From the time you were born until the day you die, touching is an important part of your emotional and physical health.
Infants deprived of touching grow up with developmental and cognitive delays, attachment disorders and higher risk of serious infections. On the other hand, premature infants who are held skin-to-skin exhibit better cognitive skills are more resilient to stress and have more organized sleep patterns even 10 years later.
These early touch-based interventions demonstrate the need for touching in psychological regulation. The benefits of touching don’t diminish with age.
The late Virginia Satir, psychotherapist and generally acknowledged as a pioneer in family therapy, spoke about the importance of touching and hugs as it relates to a person’s emotional health, saying “We need [four] hugs a day for survival. We need [eight] hugs a day for maintenance. We need 12 hugs a day for growth.”
This may represent the minimum and optimum thresholds to generate sufficient oxytocin, a hormone released by your pituitary gland in response to physical touch. The simple act of hugging may not only increase your bond with others, but may also boost your physical and emotional health.
The simple act of hugging may not only increase your bond with others, but may also boost your physical and emotional health.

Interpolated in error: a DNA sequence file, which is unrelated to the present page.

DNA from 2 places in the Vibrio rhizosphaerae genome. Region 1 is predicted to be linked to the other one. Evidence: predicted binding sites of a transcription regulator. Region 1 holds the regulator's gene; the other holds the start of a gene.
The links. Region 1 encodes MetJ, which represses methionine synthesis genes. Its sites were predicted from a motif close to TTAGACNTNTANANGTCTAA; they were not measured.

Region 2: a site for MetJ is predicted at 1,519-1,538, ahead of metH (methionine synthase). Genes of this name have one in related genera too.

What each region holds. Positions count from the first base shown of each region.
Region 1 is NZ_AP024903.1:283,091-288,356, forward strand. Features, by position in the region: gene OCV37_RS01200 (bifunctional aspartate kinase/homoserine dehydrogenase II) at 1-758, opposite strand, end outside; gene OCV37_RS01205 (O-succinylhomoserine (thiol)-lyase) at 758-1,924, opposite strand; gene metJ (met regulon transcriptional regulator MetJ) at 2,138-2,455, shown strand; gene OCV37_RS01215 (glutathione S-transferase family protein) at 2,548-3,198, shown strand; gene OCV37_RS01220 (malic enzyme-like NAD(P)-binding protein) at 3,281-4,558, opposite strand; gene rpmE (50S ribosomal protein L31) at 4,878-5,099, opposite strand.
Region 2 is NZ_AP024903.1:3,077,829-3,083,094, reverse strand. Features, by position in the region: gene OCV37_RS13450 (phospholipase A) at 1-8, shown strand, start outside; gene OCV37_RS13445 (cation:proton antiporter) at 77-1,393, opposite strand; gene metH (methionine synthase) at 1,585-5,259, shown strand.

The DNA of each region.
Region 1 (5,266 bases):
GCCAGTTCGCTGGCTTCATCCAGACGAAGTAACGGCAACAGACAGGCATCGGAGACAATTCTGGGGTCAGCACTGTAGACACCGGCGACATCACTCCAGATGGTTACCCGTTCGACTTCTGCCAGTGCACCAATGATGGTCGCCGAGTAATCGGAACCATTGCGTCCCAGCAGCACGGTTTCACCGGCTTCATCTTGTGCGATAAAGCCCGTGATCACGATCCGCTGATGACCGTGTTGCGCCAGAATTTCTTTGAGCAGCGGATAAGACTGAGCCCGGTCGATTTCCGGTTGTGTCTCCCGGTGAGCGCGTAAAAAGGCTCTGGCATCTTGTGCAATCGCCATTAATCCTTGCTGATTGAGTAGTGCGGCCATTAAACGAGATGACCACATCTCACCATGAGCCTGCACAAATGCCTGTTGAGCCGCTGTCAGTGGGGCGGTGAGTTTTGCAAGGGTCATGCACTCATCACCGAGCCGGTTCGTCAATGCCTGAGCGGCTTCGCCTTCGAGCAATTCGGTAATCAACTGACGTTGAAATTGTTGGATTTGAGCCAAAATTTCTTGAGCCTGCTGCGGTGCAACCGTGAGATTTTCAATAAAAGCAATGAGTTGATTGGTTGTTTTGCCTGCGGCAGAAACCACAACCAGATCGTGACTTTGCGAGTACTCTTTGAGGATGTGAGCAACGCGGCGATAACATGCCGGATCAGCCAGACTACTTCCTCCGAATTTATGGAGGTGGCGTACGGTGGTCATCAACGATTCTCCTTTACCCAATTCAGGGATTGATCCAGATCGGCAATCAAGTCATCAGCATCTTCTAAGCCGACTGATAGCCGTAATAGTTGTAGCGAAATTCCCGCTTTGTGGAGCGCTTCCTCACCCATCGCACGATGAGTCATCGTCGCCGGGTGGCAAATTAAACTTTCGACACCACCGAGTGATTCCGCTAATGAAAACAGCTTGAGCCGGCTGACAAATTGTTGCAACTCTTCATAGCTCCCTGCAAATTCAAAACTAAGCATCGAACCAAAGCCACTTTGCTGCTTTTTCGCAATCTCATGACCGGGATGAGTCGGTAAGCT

The importance of touching
In the absence of touching, children become almost unrecognizable, developing personality disorders and other conditions that make it difficult for them to live in society. Historical reports of children who grew up “feral,” or in the wild without the benefit of touching show they often have difficulty assimilating into a group.
Touching is the primary language to communicate compassion and is fundamental to communication, bonding and health. It supports the immune system, reduces stress, encourages sleep and has no side effects. It doesn’t drain your batteries, but recharges you instead.
Western cultures often experience a deficiency in touching. Before he passed on in 1974, psychologist Sidney Jourard completed a study in which he measured touching between friends in the U.S., England, France and Puerto Rico. In England, people didn’t touch at all. In the U.S, friends touched up to two times an hour.
This is in deep contrast to friends in France who touched up to 110 times in an hour or in Puerto Rico where they touched up to 180 times in an hour.
Health benefits of Oxytocin
Humans are wired so that hugs make you feel all warm and fuzzy inside. Whether it’s a mother-child embrace, a hug from a friend or a squeeze from your significant other, research suggests these touches deliver some real emotional and physical health benefits.
The basis for several of the benefits psychologists associate with hugging is the result of release of oxytocin. Also called the “love hormone” or “cuddle hormone,” it’s released from your pituitary gland, triggering a flood of emotions depending upon the environment in which you associate the hormone.